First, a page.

Interventions Improve Medication Adherence, Decrease Risk of Hospitalizations
Todd Ruppar, associate professor in the Sinclair School of nursing at the University of Missouri, has found that a variety of interventions aimed at increasing medication adherence can help people with cardiovascular disease avoid the hospital.
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Story posted: Feb. 20, 2017
By: Sheena Rice
The views and opinions expressed in this “for expert comment” release are based on research and/or opinions of the researcher(s) and/or faculty member(s) and do not reflect the University’s official stance.
COLUMBIA, Mo. – Poor adherence to medication regimens is a common problem among patients with cardiovascular diseases like high blood pressure, heart disease, and heart failure. Poor adherence is one reason mortality rates among those patients remain high. Todd Ruppar, associate professor in the Sinclair School of Nursing at the University of Missouri, has found that a variety of interventions aimed at increasing medication adherence can help people with cardiovascular disease avoid the hospital. Ruppar will address the barriers to medication adherence during the Public Health Grand Rounds offered by the Centers for Disease Control and Prevention (CDC) on Tuesday, Feb. 21 in Atlanta.
“Medication is a critical part of cardiovascular disease treatment, and adhering to medication instructions is essential in patient self-care,” Ruppar said. “Unfortunately, many patients don’t take their medications as prescribed, which increases their risk for heart attack, stroke, or worsening of heart failure symptoms that will impair physical function, and lead to a higher risk for hospital visits and death.”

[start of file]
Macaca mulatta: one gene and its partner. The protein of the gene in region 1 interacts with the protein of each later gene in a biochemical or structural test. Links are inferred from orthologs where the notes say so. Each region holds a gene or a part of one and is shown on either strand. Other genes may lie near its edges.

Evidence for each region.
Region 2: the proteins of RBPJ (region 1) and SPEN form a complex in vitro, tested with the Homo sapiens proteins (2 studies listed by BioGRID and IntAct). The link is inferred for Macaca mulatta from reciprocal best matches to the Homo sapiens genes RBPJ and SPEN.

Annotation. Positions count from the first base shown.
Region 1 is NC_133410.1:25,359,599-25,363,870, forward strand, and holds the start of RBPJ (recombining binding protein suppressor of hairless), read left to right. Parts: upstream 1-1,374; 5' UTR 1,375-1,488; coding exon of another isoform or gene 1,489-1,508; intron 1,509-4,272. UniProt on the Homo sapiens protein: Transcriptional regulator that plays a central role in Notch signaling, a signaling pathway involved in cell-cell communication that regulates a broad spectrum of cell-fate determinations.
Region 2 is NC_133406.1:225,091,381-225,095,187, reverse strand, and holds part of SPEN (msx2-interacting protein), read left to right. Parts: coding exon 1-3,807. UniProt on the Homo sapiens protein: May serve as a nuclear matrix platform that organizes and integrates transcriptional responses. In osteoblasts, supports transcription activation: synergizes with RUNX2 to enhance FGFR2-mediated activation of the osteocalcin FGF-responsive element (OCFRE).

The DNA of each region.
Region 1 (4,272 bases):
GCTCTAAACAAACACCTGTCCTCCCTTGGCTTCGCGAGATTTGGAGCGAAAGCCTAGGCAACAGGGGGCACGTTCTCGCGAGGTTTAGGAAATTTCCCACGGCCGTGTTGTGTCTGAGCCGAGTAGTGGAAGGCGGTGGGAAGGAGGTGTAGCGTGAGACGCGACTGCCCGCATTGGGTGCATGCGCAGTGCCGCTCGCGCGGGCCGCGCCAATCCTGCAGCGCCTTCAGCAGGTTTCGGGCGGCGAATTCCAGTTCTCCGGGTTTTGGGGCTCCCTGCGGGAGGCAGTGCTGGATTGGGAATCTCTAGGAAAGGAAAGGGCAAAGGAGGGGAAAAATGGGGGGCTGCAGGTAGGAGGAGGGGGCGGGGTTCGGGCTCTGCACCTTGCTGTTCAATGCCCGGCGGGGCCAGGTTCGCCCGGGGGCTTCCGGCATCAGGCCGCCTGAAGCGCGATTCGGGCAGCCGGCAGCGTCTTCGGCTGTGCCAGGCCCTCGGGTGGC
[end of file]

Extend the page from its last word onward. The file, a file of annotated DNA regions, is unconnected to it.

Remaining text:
Ruppar’s research examines different medication interventions for adults with cardiovascular disease. Different interventions include education and telephone monitoring, interventions designed to link medication-taking with daily habits and routines, video-based patient education, post-discharge home visits, computer-based programs, and medication diaries.
“Affordability, a lack of understanding the importance of medication and side effects are some of the reasons patients don’t take their medications as directed,” Ruppar said. “The reasons will differ for each patient, so knowing that we have a set of interventions that work will help health care providers and patients improve medication adherence, leading to better outcomes for the patient.”
The Public Health Grand Rounds is a monthly presentation series offered by the CDC. Each session focuses on the particular challenges related to a specific health topic. In addition to highlighting what the CDC already is doing to address these public health challenges, experts in chosen fields explore cutting-edge research, present new evidence, and discuss the potential impact of different interventions. Those interested in watching Ruppar and other speakers discuss research and tools that may help overcome barriers to medication adherence can stream the event on CDC’s Facebook page at 1 p.m. EST, Tuesday, Feb. 21. The presentation will also be archived and available on the CDC Public Health Grand Rounds website.
Ruppar also serves as the associate director at the MU Meta-Analysis Research Center. His research focuses on the self-management of chronic illness in older adults and adherence to medication regimens. His recent study, “Medication adherence interventions improve heart failure mortality and readmission rates: systematic review and meta-analysis of controlled trials,” was published in the Journal of the American Heart Association.
Throughout the month of February, the University of Missouri will be sharing several stories focused on heart health in observance of American Heart Month. For more event information and heart healthy tips, please visit: http://www.muhealth.org/heartmonth